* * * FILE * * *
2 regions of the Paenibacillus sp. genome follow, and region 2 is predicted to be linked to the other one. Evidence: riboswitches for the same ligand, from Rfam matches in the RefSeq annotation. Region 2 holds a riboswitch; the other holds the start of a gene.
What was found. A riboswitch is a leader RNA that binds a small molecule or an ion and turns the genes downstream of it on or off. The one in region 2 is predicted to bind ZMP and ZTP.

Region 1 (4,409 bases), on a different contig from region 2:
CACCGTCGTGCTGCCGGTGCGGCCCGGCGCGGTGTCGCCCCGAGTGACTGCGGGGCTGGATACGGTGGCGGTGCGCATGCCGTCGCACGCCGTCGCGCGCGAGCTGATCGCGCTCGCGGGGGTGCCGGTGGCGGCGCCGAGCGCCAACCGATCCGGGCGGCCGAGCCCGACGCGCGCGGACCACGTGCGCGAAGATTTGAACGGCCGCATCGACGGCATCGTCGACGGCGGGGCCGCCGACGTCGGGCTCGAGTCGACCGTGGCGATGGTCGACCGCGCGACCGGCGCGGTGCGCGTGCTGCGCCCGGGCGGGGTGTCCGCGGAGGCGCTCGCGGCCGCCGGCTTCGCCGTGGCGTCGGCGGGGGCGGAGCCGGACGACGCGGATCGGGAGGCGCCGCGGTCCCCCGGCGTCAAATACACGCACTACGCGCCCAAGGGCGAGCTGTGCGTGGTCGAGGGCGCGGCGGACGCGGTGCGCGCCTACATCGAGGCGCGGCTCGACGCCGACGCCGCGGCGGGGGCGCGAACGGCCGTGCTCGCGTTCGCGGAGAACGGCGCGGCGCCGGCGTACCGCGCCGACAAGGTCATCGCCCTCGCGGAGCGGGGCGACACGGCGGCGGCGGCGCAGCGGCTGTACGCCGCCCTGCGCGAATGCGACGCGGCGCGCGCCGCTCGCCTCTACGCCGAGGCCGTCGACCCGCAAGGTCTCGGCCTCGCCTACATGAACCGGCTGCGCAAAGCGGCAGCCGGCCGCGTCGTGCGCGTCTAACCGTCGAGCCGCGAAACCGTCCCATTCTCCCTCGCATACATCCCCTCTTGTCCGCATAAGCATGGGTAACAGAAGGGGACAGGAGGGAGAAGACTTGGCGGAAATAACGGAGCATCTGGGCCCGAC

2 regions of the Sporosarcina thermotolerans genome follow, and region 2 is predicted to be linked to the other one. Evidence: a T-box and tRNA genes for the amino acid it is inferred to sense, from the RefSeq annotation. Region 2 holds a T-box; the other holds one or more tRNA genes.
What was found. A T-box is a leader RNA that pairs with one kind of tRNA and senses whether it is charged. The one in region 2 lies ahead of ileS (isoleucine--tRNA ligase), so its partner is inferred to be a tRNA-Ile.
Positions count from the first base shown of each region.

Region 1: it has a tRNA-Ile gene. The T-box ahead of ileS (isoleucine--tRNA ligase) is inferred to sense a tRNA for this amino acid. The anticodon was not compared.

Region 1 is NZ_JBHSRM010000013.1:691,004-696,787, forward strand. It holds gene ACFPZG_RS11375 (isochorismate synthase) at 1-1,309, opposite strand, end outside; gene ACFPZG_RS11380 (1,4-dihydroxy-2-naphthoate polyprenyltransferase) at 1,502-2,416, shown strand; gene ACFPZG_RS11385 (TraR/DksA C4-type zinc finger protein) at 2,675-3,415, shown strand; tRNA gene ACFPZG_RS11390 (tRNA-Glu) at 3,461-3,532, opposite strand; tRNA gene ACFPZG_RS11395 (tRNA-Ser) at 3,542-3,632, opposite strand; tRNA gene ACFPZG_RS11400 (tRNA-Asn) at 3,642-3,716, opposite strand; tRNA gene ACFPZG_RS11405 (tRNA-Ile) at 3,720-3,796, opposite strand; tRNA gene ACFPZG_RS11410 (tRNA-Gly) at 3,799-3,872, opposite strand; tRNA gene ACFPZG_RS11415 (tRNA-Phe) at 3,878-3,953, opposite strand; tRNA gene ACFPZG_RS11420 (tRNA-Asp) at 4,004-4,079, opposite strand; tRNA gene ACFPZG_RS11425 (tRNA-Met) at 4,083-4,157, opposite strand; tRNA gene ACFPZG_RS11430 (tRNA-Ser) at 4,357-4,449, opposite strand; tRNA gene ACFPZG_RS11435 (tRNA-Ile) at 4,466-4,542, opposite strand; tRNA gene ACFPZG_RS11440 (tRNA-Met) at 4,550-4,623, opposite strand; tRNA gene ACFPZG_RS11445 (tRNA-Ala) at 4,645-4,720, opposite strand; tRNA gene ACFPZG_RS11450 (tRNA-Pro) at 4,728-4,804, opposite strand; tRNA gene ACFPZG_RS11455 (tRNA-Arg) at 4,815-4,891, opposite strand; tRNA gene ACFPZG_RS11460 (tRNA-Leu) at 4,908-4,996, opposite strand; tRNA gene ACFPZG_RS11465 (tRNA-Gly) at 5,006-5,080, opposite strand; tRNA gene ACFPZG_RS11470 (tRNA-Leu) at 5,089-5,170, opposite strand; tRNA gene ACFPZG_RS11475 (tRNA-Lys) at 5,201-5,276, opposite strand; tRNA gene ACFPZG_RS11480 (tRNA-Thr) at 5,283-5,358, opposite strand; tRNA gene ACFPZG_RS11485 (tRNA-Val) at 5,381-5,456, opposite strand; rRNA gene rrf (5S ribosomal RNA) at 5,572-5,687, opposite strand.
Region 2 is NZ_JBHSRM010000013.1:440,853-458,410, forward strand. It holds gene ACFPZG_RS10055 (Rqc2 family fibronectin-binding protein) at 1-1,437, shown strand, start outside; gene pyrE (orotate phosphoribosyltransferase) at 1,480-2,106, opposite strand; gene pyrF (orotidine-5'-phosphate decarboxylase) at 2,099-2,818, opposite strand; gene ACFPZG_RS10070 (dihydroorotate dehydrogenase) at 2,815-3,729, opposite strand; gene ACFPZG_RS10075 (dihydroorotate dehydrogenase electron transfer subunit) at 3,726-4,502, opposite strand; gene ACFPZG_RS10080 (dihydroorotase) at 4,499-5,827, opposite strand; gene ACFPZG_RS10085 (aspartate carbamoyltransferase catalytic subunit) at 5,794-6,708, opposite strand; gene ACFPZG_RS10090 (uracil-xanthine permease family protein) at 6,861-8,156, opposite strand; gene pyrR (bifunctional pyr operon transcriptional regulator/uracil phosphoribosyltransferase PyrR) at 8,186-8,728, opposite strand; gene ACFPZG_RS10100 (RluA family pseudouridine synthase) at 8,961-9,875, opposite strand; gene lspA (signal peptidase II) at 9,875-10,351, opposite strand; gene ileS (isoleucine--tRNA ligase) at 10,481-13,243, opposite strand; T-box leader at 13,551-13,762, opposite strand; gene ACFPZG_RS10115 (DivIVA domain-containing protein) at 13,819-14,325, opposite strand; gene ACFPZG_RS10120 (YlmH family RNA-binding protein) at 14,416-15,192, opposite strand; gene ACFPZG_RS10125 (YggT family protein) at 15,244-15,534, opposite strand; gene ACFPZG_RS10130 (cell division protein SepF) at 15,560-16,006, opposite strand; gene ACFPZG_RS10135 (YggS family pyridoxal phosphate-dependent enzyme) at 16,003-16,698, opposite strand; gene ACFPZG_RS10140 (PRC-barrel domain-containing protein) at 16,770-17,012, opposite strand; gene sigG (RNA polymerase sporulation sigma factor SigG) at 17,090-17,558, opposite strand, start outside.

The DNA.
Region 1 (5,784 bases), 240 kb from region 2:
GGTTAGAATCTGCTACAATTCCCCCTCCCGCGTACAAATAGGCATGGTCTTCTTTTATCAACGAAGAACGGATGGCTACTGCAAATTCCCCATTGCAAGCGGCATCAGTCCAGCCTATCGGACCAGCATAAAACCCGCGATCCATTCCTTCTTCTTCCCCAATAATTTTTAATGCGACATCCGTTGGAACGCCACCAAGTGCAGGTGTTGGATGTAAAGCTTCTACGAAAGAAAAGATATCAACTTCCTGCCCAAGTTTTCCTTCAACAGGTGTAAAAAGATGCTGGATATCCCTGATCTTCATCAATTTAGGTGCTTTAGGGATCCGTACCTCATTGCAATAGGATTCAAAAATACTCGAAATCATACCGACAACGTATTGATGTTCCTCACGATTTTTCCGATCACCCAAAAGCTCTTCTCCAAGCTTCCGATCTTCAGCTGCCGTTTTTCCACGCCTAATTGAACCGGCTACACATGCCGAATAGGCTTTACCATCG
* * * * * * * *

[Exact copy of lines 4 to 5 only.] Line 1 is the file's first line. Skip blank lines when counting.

CACCGTCGTGCTGCCGGTGCGGCCCGGCGCGGTGTCGCCCCGAGTGACTGCGGGGCTGGATACGGTGGCGGTGCGCATGCCGTCGCACGCCGTCGCGCGCGAGCTGATCGCGCTCGCGGGGGTGCCGGTGGCGGCGCCGAGCGCCAACCGATCCGGGCGGCCGAGCCCGACGCGCGCGGACCACGTGCGCGAAGATTTGAACGGCCGCATCGACGGCATCGTCGACGGCGGGGCCGCCGACGTCGGGCTCGAGTCGACCGTGGCGATGGTCGACCGCGCGACCGGCGCGGTGCGCGTGCTGCGCCCGGGCGGGGTGTCCGCGGAGGCGCTCGCGGCCGCCGGCTTCGCCGTGGCGTCGGCGGGGGCGGAGCCGGACGACGCGGATCGGGAGGCGCCGCGGTCCCCCGGCGTCAAATACACGCACTACGCGCCCAAGGGCGAGCTGTGCGTGGTCGAGGGCGCGGCGGACGCGGTGCGCGCCTACATCGAGGCGCGGCTCGACGCCGACGCCGCGGCGGGGGCGCGAACGGCCGTGCTCGCGTTCGCGGAGAACGGCGCGGCGCCGGCGTACCGCGCCGACAAGGTCATCGCCCTCGCGGAGCGGGGCGACACGGCGGCGGCGGCGCAGCGGCTGTACGCCGCCCTGCGCGAATGCGACGCGGCGCGCGCCGCTCGCCTCTACGCCGAGGCCGTCGACCCGCAAGGTCTCGGCCTCGCCTACATGAACCGGCTGCGCAAAGCGGCAGCCGGCCGCGTCGTGCGCGTCTAACCGTCGAGCCGCGAAACCGTCCCATTCTCCCTCGCATACATCCCCTCTTGTCCGCATAAGCATGGGTAACAGAAGGGGACAGGAGGGAGAAGACTTGGCGGAAATAACGGAGCATCTGGGCCCGAC

2 regions of the Sporosarcina thermotolerans genome follow, and region 2 is predicted to be linked to the other one. Evidence: a T-box and tRNA genes for the amino acid it is inferred to sense, from the RefSeq annotation. Region 2 holds a T-box; the other holds one or more tRNA genes.